LETTERS: Troubled economy
Apropos of the editorial “Before crisis hits” (THT, May 21, Page 6), one does not need to be a graduate of Delhi or London school of economics to understand the grave danger of the malfunctioning twin engines of depletion of foreign exchange and precarious trade imbalance to the airborne economy. Before the economy spins out of control, rather than talking and joking in the cockpit, the “pilot duo” must take steps in advance to encounter all eventualities during the inclement weather. Despite their hubris, wisdom and experience, unless they
act hastily to gain foreign exchange reserves and dump the unnecessary import loads such as unproductive vehicles and liquors, to name just two, the economy will likely wobble, hobble and rattle before spinning out of control. The sooner the pilots and other crew members, including doctors, start working on ways to replenish the foreign exchange and start dumping the non-essential imports, the better it will be for the stability of the economy. Since the crew running this country is all more than qualified, they are probably aware that the diagnosis at times involves taking hard decision during desperate illness. For example, the only way to fight gangrene is to chop off the leg(s), even seemingly healthy ones, or to remove a part of the brain to stem tumour. We believe our doctors and pilots will find the perfect diagnosis for the ailments and fly the economy on a higher trajectory of growth and prosperity.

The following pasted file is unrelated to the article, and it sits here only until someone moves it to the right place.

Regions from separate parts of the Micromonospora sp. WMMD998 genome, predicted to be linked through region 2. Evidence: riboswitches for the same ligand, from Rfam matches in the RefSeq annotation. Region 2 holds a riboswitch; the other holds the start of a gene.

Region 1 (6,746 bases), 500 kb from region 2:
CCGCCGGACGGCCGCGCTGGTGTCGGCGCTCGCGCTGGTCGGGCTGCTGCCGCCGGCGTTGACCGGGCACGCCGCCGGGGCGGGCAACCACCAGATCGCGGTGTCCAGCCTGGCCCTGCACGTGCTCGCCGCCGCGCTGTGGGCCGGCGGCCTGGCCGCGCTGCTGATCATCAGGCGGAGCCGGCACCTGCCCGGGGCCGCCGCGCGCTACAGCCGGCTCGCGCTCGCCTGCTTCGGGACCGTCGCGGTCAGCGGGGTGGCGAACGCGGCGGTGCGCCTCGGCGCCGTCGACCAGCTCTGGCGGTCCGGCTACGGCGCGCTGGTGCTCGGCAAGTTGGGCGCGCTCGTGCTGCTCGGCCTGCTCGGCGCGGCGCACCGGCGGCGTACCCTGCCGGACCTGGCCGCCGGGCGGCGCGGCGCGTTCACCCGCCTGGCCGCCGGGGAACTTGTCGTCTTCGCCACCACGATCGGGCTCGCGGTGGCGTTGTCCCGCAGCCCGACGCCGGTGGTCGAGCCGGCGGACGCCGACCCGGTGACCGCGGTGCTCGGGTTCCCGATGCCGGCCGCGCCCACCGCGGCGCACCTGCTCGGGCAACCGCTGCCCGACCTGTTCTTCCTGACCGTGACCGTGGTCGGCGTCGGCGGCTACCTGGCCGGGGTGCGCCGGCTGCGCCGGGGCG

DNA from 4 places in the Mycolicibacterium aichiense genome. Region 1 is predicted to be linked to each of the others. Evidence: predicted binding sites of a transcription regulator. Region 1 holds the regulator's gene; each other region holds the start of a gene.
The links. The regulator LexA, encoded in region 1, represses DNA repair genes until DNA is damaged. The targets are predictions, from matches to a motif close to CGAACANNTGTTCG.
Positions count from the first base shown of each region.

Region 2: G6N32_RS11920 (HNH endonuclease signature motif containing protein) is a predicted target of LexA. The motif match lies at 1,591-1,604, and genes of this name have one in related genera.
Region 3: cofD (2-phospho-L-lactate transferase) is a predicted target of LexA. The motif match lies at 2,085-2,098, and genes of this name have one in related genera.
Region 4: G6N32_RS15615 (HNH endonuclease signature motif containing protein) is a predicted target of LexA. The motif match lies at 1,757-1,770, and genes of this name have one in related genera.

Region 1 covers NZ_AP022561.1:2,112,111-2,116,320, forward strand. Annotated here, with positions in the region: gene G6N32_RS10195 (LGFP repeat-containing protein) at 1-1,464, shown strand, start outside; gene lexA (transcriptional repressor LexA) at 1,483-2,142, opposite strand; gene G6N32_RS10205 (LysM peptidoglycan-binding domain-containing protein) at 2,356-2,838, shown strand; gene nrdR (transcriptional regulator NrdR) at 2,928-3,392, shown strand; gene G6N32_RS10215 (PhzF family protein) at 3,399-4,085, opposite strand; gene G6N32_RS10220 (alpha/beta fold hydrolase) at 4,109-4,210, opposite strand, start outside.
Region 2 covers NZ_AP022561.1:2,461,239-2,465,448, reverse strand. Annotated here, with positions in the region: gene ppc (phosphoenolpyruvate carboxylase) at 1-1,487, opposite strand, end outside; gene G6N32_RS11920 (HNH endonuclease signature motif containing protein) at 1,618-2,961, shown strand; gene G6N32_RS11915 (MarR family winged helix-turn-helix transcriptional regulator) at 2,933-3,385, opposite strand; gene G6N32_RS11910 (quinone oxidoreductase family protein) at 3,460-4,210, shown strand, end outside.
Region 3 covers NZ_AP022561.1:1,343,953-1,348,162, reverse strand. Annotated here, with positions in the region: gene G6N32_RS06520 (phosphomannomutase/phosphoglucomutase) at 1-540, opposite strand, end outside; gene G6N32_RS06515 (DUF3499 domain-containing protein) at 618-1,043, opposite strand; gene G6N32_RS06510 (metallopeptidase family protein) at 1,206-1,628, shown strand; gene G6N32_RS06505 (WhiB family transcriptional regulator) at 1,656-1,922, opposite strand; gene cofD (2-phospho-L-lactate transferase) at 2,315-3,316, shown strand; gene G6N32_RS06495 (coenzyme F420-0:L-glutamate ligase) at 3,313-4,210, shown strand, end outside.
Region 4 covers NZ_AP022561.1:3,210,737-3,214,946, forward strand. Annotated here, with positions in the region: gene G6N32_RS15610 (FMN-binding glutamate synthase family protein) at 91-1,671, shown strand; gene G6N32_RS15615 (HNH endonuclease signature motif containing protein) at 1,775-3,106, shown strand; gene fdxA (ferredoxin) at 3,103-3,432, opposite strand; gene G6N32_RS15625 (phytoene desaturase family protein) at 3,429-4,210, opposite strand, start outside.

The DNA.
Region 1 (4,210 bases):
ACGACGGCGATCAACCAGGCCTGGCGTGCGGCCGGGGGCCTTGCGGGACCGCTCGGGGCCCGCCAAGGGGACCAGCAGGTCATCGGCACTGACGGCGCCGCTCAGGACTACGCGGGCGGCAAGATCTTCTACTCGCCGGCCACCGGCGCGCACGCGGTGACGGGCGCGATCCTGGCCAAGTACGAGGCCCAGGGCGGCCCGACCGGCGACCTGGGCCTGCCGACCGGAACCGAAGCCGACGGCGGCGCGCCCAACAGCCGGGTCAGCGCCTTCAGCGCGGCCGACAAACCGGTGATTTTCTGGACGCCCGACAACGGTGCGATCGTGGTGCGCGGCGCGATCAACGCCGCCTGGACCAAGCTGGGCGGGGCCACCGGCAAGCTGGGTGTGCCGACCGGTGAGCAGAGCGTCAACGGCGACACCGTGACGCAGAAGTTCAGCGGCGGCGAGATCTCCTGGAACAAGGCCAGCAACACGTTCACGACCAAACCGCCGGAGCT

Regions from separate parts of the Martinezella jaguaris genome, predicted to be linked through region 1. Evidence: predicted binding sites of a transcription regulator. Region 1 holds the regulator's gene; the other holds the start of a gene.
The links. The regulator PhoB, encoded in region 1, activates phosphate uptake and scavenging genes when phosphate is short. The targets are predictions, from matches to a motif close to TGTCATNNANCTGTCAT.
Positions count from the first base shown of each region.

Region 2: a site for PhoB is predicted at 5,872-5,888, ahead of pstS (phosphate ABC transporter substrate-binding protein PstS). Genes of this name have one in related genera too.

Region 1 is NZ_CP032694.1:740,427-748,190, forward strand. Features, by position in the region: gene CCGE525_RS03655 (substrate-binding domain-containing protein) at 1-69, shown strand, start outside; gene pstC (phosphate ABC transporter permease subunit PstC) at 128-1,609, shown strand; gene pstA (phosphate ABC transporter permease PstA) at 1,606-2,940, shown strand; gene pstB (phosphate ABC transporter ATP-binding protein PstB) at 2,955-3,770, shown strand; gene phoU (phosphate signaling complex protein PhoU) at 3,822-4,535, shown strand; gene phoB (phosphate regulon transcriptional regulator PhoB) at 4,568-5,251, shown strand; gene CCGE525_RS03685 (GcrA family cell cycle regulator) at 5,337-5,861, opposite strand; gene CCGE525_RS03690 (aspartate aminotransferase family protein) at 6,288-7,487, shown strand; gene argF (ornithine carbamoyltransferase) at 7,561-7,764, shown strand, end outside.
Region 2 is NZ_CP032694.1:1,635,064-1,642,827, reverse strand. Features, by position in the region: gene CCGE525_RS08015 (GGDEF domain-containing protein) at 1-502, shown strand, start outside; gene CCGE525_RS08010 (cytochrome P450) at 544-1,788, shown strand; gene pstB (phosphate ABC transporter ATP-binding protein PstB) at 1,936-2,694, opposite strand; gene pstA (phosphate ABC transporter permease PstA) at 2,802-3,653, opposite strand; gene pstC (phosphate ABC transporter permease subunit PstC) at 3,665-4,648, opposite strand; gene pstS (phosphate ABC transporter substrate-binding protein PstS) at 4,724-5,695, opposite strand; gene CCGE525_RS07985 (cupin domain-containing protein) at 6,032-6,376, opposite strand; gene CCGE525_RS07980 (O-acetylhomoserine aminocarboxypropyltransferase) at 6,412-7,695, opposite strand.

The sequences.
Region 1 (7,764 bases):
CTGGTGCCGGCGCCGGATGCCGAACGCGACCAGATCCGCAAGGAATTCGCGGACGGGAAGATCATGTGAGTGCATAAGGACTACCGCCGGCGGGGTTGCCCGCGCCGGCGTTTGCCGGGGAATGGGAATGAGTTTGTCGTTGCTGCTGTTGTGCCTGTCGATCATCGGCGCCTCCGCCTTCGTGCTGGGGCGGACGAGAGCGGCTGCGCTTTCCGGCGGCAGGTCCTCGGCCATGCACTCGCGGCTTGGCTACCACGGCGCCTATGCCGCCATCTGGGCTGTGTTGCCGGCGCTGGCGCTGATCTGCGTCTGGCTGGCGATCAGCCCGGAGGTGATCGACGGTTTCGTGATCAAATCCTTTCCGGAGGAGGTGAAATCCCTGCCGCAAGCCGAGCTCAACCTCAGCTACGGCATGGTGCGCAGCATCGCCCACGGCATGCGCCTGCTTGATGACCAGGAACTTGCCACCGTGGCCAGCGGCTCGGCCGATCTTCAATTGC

Manohar Shrestha, Kathmandu
This is with reference to the news story “TIA officially starts operating 21 hours a day” (THT, May 22, Page 9). It is good news that Tribhuvan International Airport (TIA) – country’s sole international airport – has extended its operation hour from 18 to 21. From Monday onwards, TIA will remain open from 6 am till 3 am.
However, it will take some time for the international airlines companies to reschedule their flights to TIA till the start of winter season. The government took this decision to ease air traffic congestion during peak hours when more than 400 take-offs and landing take place. Currently, most of the time aircraft are forced to stay on hold for hours. Even if the government extended the TIA’s operation time by three hours the international flights will not be able to change their flight schedules as they have already planned their flight till the winter season. In the meantime, the TIA management has also decided to give concession on fees for parking aircraft at TIA that plan to operate services during the extended time or off-hours. It also has plans to operate domestic flights during night time in major trunk routes such as Biratnagar, Bhairahawa, Nepalgunj and Dhangadhi where night time flights can be operated. Once the extended hours become fully operational, the TIA authority also should consider operating it round-the-clock. It will certainly help increase inflow of foreign tourists.
Rabin Sharma, Kathmandu